heathen

[ hee-thuh n ]
/ ˈhi ðən /
Disparaging and Offensive.

noun, plural hea·thens, hea·then.

(in historical contexts) an individual of a people that do not acknowledge the God of the Bible; a person who is neither a Jew, Christian, nor Muslim; a pagan.
Informal. an irreligious, uncultured, or uncivilized person.

adjective

of or relating to heathens; pagan.
Informal. irreligious, uncultured, or uncivilized.

Nearby words

  1. heath hen,
  2. heath robinson,
  3. heath wren,
  4. heath, sir edward richard george,
  5. heathberry,
  6. heathendom,
  7. heathenish,
  8. heathenism,
  9. heathenize,
  10. heather

Origin of heathen

before 900; Middle English hethen, Old English hǣthen, akin to German Heide, heidnisch (adj.), Old Norse heithingi (noun), heithinn (adj.), Gothic haithno (noun); perhaps akin to heath

Related forms

Synonym study

See pagan.

Dictionary.com Unabridged Based on the Random House Unabridged Dictionary, © Random House, Inc. 2019

Examples from the Web for heathen


British Dictionary definitions for heathen

heathen

/ (ˈhiːðən) /

noun plural -thens or -then

a person who does not acknowledge the God of Christianity, Judaism, or Islam; pagan
an uncivilized or barbaric person
the heathen (functioning as plural) heathens collectively

adjective

irreligious; pagan
unenlightened; uncivilized; barbaric
of or relating to heathen peoples or their religious, moral, and other customs, practices, and beliefs
Derived Formsheathenism or heathenry, nounheathenness, noun

Word Origin for heathen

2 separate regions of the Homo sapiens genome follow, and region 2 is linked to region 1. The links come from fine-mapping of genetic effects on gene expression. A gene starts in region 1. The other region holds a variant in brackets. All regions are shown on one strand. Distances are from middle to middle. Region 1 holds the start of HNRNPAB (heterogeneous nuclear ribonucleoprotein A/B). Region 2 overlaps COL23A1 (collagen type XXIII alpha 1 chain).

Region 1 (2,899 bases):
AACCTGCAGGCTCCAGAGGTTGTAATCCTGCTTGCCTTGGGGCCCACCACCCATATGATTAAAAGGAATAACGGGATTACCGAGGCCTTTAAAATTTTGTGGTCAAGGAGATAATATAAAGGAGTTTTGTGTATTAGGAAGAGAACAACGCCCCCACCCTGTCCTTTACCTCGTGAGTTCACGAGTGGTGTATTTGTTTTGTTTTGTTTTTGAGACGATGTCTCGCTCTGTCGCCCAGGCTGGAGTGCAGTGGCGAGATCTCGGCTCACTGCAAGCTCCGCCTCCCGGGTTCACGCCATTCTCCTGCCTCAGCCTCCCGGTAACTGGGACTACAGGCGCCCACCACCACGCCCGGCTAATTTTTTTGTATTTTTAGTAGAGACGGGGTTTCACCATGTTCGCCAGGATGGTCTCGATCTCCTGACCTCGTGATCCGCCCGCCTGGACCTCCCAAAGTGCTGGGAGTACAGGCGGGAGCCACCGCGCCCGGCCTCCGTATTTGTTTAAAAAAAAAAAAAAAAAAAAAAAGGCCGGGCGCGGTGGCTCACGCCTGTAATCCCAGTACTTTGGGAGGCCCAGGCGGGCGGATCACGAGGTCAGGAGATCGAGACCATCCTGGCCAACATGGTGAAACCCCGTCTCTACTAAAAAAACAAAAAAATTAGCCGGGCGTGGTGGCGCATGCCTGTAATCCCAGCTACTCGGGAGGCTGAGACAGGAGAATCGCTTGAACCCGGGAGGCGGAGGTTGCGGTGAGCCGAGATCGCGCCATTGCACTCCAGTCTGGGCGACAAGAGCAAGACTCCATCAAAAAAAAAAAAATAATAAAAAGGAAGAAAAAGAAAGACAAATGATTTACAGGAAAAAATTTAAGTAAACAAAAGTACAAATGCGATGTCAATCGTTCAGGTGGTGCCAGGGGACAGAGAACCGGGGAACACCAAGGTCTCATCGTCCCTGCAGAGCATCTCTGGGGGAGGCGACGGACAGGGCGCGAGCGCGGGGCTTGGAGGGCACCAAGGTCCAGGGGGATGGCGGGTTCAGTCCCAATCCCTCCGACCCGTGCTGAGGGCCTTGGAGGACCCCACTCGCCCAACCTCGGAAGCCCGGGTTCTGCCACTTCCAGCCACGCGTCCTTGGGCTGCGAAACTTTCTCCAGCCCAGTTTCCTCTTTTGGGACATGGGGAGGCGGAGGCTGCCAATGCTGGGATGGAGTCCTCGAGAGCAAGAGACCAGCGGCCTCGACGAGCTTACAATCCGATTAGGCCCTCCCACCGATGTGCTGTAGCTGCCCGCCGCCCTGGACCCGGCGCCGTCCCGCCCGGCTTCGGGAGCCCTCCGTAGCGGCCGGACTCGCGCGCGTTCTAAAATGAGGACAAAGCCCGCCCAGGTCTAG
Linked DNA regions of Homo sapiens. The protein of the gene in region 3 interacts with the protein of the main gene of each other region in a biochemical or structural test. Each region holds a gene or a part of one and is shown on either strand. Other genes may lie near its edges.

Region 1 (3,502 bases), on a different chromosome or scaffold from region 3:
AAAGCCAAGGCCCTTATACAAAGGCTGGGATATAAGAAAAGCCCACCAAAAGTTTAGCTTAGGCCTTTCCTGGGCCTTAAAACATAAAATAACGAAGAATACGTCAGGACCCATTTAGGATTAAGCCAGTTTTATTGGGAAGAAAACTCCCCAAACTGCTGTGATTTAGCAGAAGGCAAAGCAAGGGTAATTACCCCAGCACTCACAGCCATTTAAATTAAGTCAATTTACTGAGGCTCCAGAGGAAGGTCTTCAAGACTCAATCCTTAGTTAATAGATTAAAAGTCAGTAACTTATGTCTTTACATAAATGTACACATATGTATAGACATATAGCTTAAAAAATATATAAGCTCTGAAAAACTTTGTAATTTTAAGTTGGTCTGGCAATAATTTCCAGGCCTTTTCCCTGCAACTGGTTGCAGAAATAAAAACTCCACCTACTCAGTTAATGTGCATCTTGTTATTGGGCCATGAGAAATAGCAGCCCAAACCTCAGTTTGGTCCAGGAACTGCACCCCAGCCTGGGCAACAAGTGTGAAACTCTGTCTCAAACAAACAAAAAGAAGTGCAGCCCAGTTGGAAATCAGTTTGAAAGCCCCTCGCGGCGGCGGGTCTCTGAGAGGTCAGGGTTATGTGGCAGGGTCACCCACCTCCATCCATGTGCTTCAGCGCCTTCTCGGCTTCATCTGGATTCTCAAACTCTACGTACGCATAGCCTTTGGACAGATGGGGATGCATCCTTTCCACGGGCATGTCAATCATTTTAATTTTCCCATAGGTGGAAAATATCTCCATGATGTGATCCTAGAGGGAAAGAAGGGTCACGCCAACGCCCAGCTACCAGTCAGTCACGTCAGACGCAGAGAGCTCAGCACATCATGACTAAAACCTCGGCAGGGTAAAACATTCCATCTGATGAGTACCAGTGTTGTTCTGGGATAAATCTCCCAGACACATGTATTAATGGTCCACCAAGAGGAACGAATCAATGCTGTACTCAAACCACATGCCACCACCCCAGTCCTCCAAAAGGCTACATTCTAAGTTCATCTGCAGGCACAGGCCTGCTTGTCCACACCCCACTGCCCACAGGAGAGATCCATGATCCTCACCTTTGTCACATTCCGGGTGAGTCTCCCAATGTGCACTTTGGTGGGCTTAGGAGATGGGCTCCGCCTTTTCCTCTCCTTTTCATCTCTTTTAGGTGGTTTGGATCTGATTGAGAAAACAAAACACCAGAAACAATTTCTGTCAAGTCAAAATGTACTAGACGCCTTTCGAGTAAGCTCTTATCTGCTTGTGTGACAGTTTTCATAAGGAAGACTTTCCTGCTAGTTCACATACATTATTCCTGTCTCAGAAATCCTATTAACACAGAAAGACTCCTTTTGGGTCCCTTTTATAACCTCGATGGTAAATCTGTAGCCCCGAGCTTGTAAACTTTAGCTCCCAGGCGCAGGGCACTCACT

Old English hǣthen; related to Old Norse heithinn, Old Frisian hēthin, Old High German heidan

Collins English Dictionary - Complete & Unabridged 2012 Digital Edition © William Collins Sons & Co. Ltd. 1979, 1986 © HarperCollins Publishers 1998, 2000, 2003, 2005, 2006, 2007, 2009, 2012

Word Origin and History for heathen

heathen

n.

Old English hæðen "not Christian or Jewish," also as a noun, "heathen man" (especially of the Danes), merged with Old Norse heiðinn (adj.) "heathen, pagan."

Perhaps literally "pertaining to one inhabiting uncultivated land," from heath + -en (2). But historically assumed to be from Gothic haiþno "gentile, heathen woman," used by Ulfilas in the first translation of the Bible into a Germanic language (cf. Mark vii:26, for "Greek"); if so it could be a derivative of Gothic haiþi "dwelling on the heath," but this sense is not recorded. It may have been chosen on model of Latin paganus, with its root sense of "rural" (see pagan), or for resemblance to Greek ethne (see gentile), or it may be a literal borrowing of that Greek word, perhaps via Armenian hethanos [Sophus Bugge]. Like other basic words for exclusively Christian ideas (e.g. church) it likely would have come first into Gothic and then spread to other Germanic languages.

Online Etymology Dictionary, © 2010 Douglas Harper